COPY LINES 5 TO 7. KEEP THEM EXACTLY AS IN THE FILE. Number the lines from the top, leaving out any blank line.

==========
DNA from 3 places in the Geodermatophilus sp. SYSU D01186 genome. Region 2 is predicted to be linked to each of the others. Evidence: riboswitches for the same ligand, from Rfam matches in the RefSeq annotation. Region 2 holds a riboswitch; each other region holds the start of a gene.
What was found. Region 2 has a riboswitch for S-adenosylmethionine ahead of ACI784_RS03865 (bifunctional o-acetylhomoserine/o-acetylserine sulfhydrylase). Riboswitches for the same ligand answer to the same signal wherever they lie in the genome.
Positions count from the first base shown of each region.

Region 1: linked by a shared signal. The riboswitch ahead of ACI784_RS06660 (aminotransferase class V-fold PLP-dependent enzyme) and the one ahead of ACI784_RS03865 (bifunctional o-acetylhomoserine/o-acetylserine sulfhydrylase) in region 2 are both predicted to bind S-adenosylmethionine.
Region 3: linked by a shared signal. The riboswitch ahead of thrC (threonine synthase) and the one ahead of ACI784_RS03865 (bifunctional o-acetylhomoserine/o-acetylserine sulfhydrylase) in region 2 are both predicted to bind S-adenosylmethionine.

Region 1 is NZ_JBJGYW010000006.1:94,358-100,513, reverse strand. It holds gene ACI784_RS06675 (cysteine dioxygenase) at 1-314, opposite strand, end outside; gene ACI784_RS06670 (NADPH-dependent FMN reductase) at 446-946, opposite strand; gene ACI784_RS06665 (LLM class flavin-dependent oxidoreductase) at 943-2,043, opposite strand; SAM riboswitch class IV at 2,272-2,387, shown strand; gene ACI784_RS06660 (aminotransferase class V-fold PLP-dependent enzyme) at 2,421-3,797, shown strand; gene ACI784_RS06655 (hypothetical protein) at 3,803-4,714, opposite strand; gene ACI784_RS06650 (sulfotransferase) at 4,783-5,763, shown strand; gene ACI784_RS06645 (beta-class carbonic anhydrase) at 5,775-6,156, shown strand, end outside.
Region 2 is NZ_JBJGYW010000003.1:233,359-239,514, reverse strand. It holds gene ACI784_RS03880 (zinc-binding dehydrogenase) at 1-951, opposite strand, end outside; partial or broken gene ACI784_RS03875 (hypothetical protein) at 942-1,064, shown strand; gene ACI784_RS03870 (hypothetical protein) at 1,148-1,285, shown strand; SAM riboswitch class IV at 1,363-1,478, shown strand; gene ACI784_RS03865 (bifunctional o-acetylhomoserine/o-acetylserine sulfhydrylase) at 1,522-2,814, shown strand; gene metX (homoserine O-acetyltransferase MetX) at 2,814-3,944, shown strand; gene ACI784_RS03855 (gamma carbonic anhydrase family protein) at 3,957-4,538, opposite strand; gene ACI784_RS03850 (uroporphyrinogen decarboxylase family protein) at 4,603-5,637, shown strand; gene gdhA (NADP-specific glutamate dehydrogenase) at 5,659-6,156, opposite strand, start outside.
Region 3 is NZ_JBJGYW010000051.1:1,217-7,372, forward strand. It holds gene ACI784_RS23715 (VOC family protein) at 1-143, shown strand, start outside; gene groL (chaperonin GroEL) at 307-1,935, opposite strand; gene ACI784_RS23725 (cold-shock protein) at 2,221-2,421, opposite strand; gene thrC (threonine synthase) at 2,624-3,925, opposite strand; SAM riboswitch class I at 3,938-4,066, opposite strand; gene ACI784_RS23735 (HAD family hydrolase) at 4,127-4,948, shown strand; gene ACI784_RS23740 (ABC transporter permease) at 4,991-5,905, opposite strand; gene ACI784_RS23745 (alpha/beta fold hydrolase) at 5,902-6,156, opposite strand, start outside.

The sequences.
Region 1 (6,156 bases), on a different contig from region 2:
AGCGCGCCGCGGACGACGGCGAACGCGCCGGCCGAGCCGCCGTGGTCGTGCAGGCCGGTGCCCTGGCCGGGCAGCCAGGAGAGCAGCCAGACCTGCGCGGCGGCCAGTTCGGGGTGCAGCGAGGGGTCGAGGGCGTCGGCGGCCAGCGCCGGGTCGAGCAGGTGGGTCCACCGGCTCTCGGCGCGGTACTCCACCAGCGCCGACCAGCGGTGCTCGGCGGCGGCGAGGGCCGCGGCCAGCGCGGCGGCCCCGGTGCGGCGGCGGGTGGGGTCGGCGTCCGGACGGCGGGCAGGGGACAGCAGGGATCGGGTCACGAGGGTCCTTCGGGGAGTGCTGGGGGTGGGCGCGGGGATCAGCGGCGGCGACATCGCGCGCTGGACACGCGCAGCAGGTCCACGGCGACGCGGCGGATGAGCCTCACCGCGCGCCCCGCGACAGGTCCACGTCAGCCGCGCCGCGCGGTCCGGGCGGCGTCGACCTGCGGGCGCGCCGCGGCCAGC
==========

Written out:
Region 3: linked by a shared signal. The riboswitch ahead of thrC (threonine synthase) and the one ahead of ACI784_RS03865 (bifunctional o-acetylhomoserine/o-acetylserine sulfhydrylase) in region 2 are both predicted to bind S-adenosylmethionine.

Region 1 is NZ_JBJGYW010000006.1:94,358-100,513, reverse strand. It holds gene ACI784_RS06675 (cysteine dioxygenase) at 1-314, opposite strand, end outside; gene ACI784_RS06670 (NADPH-dependent FMN reductase) at 446-946, opposite strand; gene ACI784_RS06665 (LLM class flavin-dependent oxidoreductase) at 943-2,043, opposite strand; SAM riboswitch class IV at 2,272-2,387, shown strand; gene ACI784_RS06660 (aminotransferase class V-fold PLP-dependent enzyme) at 2,421-3,797, shown strand; gene ACI784_RS06655 (hypothetical protein) at 3,803-4,714, opposite strand; gene ACI784_RS06650 (sulfotransferase) at 4,783-5,763, shown strand; gene ACI784_RS06645 (beta-class carbonic anhydrase) at 5,775-6,156, shown strand, end outside.
Region 2 is NZ_JBJGYW010000003.1:233,359-239,514, reverse strand. It holds gene ACI784_RS03880 (zinc-binding dehydrogenase) at 1-951, opposite strand, end outside; partial or broken gene ACI784_RS03875 (hypothetical protein) at 942-1,064, shown strand; gene ACI784_RS03870 (hypothetical protein) at 1,148-1,285, shown strand; SAM riboswitch class IV at 1,363-1,478, shown strand; gene ACI784_RS03865 (bifunctional o-acetylhomoserine/o-acetylserine sulfhydrylase) at 1,522-2,814, shown strand; gene metX (homoserine O-acetyltransferase MetX) at 2,814-3,944, shown strand; gene ACI784_RS03855 (gamma carbonic anhydrase family protein) at 3,957-4,538, opposite strand; gene ACI784_RS03850 (uroporphyrinogen decarboxylase family protein) at 4,603-5,637, shown strand; gene gdhA (NADP-specific glutamate dehydrogenase) at 5,659-6,156, opposite strand, start outside.